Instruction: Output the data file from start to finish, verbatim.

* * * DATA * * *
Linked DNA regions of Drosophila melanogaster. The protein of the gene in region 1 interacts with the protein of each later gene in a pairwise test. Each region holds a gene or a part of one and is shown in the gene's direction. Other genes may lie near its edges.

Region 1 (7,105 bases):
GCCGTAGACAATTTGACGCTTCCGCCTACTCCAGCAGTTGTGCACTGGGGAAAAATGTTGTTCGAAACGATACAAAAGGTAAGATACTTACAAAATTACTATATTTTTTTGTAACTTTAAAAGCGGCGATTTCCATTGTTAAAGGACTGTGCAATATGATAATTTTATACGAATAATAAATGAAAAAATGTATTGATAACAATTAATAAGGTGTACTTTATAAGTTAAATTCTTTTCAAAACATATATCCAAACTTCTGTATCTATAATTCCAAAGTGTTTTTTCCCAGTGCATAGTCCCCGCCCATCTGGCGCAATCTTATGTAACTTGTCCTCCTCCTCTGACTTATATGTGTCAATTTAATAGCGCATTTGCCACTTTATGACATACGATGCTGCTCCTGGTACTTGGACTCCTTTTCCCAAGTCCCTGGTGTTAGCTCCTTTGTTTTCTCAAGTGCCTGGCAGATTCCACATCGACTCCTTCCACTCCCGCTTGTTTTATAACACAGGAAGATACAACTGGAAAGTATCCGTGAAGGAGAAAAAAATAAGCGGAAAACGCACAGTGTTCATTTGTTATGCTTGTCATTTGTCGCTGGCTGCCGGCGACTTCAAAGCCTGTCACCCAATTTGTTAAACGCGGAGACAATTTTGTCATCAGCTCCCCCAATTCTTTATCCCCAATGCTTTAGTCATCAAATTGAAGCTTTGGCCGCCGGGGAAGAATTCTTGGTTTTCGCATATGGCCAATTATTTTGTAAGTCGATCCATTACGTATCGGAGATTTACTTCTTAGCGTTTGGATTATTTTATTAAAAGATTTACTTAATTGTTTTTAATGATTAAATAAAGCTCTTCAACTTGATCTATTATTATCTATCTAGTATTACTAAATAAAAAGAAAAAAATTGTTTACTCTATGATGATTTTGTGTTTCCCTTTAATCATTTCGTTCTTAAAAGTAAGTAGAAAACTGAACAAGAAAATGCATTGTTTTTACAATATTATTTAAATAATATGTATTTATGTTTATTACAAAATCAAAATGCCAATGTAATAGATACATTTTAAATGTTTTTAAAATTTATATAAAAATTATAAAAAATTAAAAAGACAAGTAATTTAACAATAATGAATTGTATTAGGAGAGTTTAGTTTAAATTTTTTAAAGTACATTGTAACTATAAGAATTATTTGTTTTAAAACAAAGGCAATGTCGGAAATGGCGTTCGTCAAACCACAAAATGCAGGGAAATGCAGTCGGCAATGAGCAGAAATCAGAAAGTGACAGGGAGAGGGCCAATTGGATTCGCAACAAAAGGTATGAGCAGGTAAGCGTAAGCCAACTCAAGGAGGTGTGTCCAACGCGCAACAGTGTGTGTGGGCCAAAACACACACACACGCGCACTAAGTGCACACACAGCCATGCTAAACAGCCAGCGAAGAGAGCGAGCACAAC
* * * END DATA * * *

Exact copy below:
Linked DNA regions of Drosophila melanogaster. The protein of the gene in region 1 interacts with the protein of each later gene in a pairwise test. Each region holds a gene or a part of one and is shown in the gene's direction. Other genes may lie near its edges.

Region 1 (7,105 bases):
GCCGTAGACAATTTGACGCTTCCGCCTACTCCAGCAGTTGTGCACTGGGGAAAAATGTTGTTCGAAACGATACAAAAGGTAAGATACTTACAAAATTACTATATTTTTTTGTAACTTTAAAAGCGGCGATTTCCATTGTTAAAGGACTGTGCAATATGATAATTTTATACGAATAATAAATGAAAAAATGTATTGATAACAATTAATAAGGTGTACTTTATAAGTTAAATTCTTTTCAAAACATATATCCAAACTTCTGTATCTATAATTCCAAAGTGTTTTTTCCCAGTGCATAGTCCCCGCCCATCTGGCGCAATCTTATGTAACTTGTCCTCCTCCTCTGACTTATATGTGTCAATTTAATAGCGCATTTGCCACTTTATGACATACGATGCTGCTCCTGGTACTTGGACTCCTTTTCCCAAGTCCCTGGTGTTAGCTCCTTTGTTTTCTCAAGTGCCTGGCAGATTCCACATCGACTCCTTCCACTCCCGCTTGTTTTATAACACAGGAAGATACAACTGGAAAGTATCCGTGAAGGAGAAAAAAATAAGCGGAAAACGCACAGTGTTCATTTGTTATGCTTGTCATTTGTCGCTGGCTGCCGGCGACTTCAAAGCCTGTCACCCAATTTGTTAAACGCGGAGACAATTTTGTCATCAGCTCCCCCAATTCTTTATCCCCAATGCTTTAGTCATCAAATTGAAGCTTTGGCCGCCGGGGAAGAATTCTTGGTTTTCGCATATGGCCAATTATTTTGTAAGTCGATCCATTACGTATCGGAGATTTACTTCTTAGCGTTTGGATTATTTTATTAAAAGATTTACTTAATTGTTTTTAATGATTAAATAAAGCTCTTCAACTTGATCTATTATTATCTATCTAGTATTACTAAATAAAAAGAAAAAAATTGTTTACTCTATGATGATTTTGTGTTTCCCTTTAATCATTTCGTTCTTAAAAGTAAGTAGAAAACTGAACAAGAAAATGCATTGTTTTTACAATATTATTTAAATAATATGTATTTATGTTTATTACAAAATCAAAATGCCAATGTAATAGATACATTTTAAATGTTTTTAAAATTTATATAAAAATTATAAAAAATTAAAAAGACAAGTAATTTAACAATAATGAATTGTATTAGGAGAGTTTAGTTTAAATTTTTTAAAGTACATTGTAACTATAAGAATTATTTGTTTTAAAACAAAGGCAATGTCGGAAATGGCGTTCGTCAAACCACAAAATGCAGGGAAATGCAGTCGGCAATGAGCAGAAATCAGAAAGTGACAGGGAGAGGGCCAATTGGATTCGCAACAAAAGGTATGAGCAGGTAAGCGTAAGCCAACTCAAGGAGGTGTGTCCAACGCGCAACAGTGTGTGTGGGCCAAAACACACACACACGCGCACTAAGTGCACACACAGCCATGCTAAACAGCCAGCGAAGAGAGCGAGCACAAC